By Rajiv Rawat
February 17, 2007
As the state election campaign enters its final days, another poll is being held in the cyber world to determine the venue of an important information technology conference later this year.
Dehradun is one of three cities in the running to host the 2007 International OpenOffice.org Conference oriented around the increasingly popular open source suite of word processing, spreadsheet, presentation, database, and drawing applications. Voting is open to those registered on the OpenOffice.org web site, and ends this Sunday.
While Dehradun is a long shot compared to Barcelona and Beijing, both of which are past and future Olympic host cities respectively, it may still come out on top if a groundswell of support from the large South Asian IT community develops.
As its name indicates, OpenOffice.org is free to download and use, and is also available for all major OS platforms. Supporters are touting it as the free alternative to Microsoft products for cash-strapped governments, institutions, and consumers. It is also a flagship project of the open source community, who with the free software movement pioneered by Richard Stallman (RMS) wants to liberate software from proprietary control.
Dehradun-based Sharad Kukreti, president of the Sir George Everest Research Society and prominent free software activist, submitted Dehradun’s bid under the auspices of the All India Council of Mayors. Institutional and technical support has been pledged by RKVS Raman of BharateeyaOO.o, a Bangalore-based developers’ forum working on customizing OpenOffice.org for Indian Languages. Other open source and Linux working groups have also promised help.
It should be noted that late last year, the National Informatics Centre of India indicated its deep disappointment with the Uttarakhand state administration’s e-governance efforts, whereas hardware across the state lay underutilized for lack of software, network support, and staffing.
Despite the government’s Memorandum of Understanding with Microsoft, and the much heralded meetings between Bill Gates and Chief Minister ND Tiwari in 2003 and 2005, the situation did not improve. Indeed at the time, there was apprehension in some quarters that Microsoft’s renewed interest and investment in India came hot on the heels of the growing threat of critics who have launched a grassroots campaign to encourage open source or even free software solutions to the country’s IT challenges. With India’s huge market, and increasing bold strides by Brazil, China, and South Africa to encourage software independence, the struggle between software corporations and independent innovators is set to intensify.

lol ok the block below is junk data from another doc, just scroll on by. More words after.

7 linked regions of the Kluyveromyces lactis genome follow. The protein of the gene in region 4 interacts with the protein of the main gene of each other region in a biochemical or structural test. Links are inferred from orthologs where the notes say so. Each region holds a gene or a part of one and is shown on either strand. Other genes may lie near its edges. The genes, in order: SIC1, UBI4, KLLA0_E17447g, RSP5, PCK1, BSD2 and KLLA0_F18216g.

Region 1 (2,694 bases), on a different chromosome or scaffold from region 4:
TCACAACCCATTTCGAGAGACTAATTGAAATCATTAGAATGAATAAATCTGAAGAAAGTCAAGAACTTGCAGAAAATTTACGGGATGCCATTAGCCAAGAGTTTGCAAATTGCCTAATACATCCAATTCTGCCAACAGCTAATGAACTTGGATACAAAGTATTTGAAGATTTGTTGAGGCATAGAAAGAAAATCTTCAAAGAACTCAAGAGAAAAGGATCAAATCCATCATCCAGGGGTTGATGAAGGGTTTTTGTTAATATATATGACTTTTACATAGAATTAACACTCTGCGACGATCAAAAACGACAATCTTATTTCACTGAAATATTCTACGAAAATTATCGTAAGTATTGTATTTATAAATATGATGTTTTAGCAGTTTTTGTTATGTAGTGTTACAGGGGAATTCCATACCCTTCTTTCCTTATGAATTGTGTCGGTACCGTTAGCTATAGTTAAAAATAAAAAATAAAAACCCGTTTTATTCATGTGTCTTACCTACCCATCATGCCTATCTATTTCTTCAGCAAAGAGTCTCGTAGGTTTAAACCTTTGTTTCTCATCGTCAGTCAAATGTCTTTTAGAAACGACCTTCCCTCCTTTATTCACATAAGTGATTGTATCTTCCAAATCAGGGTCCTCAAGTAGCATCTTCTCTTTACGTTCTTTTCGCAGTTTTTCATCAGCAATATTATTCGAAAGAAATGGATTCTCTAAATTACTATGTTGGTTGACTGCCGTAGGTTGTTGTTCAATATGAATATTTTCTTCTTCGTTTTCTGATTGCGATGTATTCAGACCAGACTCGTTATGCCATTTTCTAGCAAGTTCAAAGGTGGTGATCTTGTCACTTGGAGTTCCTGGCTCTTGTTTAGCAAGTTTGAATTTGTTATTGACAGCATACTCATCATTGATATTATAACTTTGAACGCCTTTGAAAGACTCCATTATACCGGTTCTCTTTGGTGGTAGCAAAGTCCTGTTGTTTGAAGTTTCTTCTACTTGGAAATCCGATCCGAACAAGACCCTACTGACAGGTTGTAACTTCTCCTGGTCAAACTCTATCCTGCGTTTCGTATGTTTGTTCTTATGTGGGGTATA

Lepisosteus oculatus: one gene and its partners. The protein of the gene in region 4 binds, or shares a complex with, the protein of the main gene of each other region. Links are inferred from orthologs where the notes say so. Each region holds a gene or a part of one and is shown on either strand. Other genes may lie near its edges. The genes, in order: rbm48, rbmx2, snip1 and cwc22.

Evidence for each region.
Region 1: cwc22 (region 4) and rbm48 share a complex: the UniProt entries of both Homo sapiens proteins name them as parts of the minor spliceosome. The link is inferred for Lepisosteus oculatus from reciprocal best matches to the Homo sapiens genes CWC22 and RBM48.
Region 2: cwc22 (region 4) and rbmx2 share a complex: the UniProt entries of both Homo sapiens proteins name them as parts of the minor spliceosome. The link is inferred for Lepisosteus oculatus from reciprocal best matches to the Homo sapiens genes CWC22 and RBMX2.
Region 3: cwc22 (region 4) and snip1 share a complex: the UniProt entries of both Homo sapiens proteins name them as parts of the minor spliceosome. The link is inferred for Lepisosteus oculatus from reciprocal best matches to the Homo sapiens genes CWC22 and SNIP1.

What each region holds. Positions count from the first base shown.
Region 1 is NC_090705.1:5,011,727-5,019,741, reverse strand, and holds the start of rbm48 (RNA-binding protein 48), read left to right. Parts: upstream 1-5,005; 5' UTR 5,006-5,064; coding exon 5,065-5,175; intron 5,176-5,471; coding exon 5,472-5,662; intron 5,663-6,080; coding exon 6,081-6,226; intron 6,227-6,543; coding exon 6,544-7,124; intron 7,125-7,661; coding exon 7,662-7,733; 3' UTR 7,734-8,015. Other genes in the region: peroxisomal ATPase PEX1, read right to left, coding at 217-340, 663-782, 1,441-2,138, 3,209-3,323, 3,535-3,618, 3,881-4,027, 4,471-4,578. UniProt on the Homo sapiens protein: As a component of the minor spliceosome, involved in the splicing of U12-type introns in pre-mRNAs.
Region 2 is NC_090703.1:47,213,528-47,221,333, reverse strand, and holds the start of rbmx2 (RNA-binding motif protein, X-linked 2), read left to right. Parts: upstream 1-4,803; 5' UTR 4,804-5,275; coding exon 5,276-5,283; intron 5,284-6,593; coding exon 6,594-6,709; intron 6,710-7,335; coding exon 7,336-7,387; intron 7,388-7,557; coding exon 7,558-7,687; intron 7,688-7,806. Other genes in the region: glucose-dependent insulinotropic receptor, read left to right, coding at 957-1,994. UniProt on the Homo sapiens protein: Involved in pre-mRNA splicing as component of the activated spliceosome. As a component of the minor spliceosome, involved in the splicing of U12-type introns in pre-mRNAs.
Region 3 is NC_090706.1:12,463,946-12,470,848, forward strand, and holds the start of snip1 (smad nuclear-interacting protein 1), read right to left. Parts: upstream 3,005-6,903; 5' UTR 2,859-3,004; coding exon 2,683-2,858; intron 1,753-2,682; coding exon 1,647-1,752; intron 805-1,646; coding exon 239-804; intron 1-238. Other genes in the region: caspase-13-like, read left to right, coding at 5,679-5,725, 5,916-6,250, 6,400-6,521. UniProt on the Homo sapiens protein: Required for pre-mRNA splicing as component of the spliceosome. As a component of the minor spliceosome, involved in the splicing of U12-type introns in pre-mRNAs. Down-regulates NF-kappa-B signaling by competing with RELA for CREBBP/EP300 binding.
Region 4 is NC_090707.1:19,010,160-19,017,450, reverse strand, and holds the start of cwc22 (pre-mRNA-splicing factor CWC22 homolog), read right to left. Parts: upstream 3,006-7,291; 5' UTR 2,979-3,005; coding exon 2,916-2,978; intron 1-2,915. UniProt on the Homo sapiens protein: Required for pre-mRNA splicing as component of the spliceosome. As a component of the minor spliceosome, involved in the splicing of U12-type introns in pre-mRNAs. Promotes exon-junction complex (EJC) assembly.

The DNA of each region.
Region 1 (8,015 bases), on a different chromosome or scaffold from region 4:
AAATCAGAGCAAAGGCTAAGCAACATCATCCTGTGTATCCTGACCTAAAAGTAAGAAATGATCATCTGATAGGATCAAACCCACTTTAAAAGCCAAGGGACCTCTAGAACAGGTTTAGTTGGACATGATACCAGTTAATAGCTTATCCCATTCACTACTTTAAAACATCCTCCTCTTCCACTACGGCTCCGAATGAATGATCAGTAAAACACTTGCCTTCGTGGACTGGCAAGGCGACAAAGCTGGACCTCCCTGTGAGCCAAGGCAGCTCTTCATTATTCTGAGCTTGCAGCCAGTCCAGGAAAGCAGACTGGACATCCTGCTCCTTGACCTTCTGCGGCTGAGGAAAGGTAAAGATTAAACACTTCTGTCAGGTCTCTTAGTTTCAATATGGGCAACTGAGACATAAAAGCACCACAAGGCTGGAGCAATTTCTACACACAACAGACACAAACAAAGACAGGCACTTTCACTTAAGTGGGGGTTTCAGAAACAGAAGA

Thus far, the near zero cost of widely pirated copies of Microsoft products and the monopoly control of the Windows operating system and derivative applications has hampered the ability of OpenOffice.org to gain increased market share. However, the recent launch of Windows Vista, the next generation operating system from Microsoft, might change all that and prove to be the company’s “Waterloo.”
Unfortunately for a large number of users, Vista introduces an ever more restrictive digital rights management regime and a new series of intrusive security measures that will make software piracy exceedingly difficult. And while full-functioning pirated copies of both Vista and Microsoft Office 2007 have already made their appearance in China, Microsoft is going to continue targeting and prosecuting those they see as violating their intellectual property rights. In this regard, India is already being pressured to crack down on piracy that would otherwise jeopardize the export of IT products and services to the US.
OpenOffice.org suffers from none of these drawbacks. Moreover, unlike Windows applications, there are no known viruses that impact the data security and functioning of OpenOffice.org. As such, the no-cost suite can at least help solve the software end of the general e-governance failure in Uttarakhand. The rest may only require TSOs now working in Delhi to return home.